The Plumber (Peter Weir / Australia, 1979):

Peter Weir in a joking mood: A high-rise complex is his hanging rock here, the oppressed return with a tool-belt. The housewife-scholar (Judy Morris) lives surrounded by fertility masks and Kama Sutra posters, her thesis about New Guinea natives is written to recorded drumming; the disrupting force is the shaggy plumber (Ivor Kants), who contemplates the perfectly efficient bathroom and starts hammering away at the tiled wall. The intruder is an insinuating physical presence ("The drains of this building are clogged with hair," he whispers to her as if telling a lewd secret), a playful lout, a reminder of social injustice, a balladeer, a trickster. A comedy about menace and control, privileged guilt and fear unmoor the anthropological mind until it comes to resemble the cracked plaster above the toilet -- the bathroom is claimed by the Other, who serenades with guitar and harmonica from within a jungle of pipes and scaffolding. Weir calibrates this Last Wave offshoot with compressed technique (it was shot on the fly for Australian TV), with material from The Tenant, Pinter's The Birthday Party and Del Lord's A Plumbing We Will Go. The set up is far more successful than the punchline, though a continuation of the discourse can be felt in such yuppie-horror yarns as Pacific Heights and The Guardian, Nakata's Dark Water, etc. With Robert Coleby, and Candy Raymond.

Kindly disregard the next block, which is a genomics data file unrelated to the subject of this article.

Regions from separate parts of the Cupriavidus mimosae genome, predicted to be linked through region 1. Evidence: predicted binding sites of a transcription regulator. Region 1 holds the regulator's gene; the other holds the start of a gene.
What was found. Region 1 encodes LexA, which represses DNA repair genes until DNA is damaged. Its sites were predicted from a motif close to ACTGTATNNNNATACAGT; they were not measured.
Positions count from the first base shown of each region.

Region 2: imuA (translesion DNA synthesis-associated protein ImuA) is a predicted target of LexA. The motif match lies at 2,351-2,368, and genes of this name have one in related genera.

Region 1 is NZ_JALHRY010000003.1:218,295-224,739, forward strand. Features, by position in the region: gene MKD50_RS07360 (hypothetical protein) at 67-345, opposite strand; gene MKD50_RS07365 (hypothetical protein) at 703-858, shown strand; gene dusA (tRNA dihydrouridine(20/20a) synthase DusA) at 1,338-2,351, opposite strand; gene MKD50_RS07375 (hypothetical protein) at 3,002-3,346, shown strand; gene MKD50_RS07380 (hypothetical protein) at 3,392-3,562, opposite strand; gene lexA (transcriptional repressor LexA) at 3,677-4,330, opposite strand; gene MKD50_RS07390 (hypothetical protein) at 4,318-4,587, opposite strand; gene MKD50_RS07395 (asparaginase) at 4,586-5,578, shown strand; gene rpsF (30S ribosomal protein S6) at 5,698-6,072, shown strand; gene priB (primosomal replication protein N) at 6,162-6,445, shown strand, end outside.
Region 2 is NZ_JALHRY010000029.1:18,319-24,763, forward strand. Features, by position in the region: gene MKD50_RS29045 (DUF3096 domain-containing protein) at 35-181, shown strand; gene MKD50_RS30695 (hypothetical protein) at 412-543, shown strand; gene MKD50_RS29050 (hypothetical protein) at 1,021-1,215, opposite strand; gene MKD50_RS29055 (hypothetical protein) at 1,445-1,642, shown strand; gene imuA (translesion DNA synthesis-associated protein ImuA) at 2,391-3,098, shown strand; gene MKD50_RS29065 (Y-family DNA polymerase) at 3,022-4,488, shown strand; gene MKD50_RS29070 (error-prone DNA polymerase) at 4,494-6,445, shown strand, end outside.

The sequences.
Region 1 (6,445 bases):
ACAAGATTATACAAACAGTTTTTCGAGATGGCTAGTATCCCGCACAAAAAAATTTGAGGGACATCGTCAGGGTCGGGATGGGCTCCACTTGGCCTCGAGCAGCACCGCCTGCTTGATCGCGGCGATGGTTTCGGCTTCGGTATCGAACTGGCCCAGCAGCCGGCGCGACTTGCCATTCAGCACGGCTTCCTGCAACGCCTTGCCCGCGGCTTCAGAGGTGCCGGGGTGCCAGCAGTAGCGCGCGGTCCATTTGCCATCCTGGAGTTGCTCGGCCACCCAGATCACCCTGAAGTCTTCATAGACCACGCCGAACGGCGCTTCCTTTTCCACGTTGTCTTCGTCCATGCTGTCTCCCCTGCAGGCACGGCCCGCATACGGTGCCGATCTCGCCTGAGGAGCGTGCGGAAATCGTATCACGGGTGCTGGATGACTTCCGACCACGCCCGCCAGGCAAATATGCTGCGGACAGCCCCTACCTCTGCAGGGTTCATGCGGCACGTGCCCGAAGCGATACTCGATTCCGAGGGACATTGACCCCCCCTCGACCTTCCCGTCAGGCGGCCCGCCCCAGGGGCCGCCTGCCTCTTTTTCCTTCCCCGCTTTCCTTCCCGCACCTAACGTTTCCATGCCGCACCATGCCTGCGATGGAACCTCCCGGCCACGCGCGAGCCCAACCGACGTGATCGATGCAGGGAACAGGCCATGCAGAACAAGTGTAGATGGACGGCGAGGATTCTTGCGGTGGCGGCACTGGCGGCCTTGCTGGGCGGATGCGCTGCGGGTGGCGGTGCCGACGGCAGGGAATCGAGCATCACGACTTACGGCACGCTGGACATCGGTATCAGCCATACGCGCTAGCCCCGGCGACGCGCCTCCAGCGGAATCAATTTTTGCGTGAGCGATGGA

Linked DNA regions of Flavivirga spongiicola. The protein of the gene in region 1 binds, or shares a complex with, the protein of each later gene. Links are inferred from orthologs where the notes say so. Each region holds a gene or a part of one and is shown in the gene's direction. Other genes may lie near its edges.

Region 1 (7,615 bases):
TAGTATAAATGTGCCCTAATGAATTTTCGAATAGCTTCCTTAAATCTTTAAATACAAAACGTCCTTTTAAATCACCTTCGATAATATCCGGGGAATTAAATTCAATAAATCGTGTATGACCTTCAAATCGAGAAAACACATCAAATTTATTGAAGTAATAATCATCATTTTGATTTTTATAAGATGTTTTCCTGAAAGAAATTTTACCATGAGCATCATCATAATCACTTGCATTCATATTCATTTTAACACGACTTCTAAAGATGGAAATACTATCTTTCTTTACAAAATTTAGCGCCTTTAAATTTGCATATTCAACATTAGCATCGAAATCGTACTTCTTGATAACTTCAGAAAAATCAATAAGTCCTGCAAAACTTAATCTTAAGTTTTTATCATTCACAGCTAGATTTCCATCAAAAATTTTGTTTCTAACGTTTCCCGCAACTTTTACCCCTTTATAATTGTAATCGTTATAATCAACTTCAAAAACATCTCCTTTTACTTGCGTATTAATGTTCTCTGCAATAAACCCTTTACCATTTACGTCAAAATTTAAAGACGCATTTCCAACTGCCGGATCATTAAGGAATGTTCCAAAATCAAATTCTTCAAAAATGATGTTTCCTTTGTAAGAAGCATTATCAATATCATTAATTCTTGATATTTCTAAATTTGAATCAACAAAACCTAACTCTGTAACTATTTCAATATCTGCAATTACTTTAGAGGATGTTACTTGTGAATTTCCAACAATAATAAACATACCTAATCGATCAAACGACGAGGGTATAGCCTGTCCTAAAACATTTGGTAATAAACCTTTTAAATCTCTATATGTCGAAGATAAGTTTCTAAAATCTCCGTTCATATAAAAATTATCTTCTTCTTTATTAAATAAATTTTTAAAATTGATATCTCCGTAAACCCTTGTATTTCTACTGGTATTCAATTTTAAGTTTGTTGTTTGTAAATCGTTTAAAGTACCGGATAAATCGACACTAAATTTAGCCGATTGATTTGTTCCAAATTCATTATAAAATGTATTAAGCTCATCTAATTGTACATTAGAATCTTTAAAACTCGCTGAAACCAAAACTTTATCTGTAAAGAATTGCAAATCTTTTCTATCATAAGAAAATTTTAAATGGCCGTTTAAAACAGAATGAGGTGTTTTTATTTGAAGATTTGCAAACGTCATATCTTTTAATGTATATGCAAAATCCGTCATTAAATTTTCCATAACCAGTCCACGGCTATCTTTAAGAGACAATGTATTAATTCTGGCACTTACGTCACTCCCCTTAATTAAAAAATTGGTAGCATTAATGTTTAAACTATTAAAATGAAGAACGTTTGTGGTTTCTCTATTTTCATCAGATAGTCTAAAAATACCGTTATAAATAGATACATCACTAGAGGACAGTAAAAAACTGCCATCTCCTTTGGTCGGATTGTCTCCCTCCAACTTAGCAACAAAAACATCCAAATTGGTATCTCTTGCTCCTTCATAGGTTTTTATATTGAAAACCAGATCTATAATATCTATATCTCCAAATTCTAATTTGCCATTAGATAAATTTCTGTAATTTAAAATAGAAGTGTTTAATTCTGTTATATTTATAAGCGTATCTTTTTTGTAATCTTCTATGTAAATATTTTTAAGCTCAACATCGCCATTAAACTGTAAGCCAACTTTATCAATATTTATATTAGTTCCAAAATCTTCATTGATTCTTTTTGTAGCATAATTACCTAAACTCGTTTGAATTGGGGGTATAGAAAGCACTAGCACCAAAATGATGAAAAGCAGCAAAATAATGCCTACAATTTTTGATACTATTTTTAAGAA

--- Fernando F. Croce

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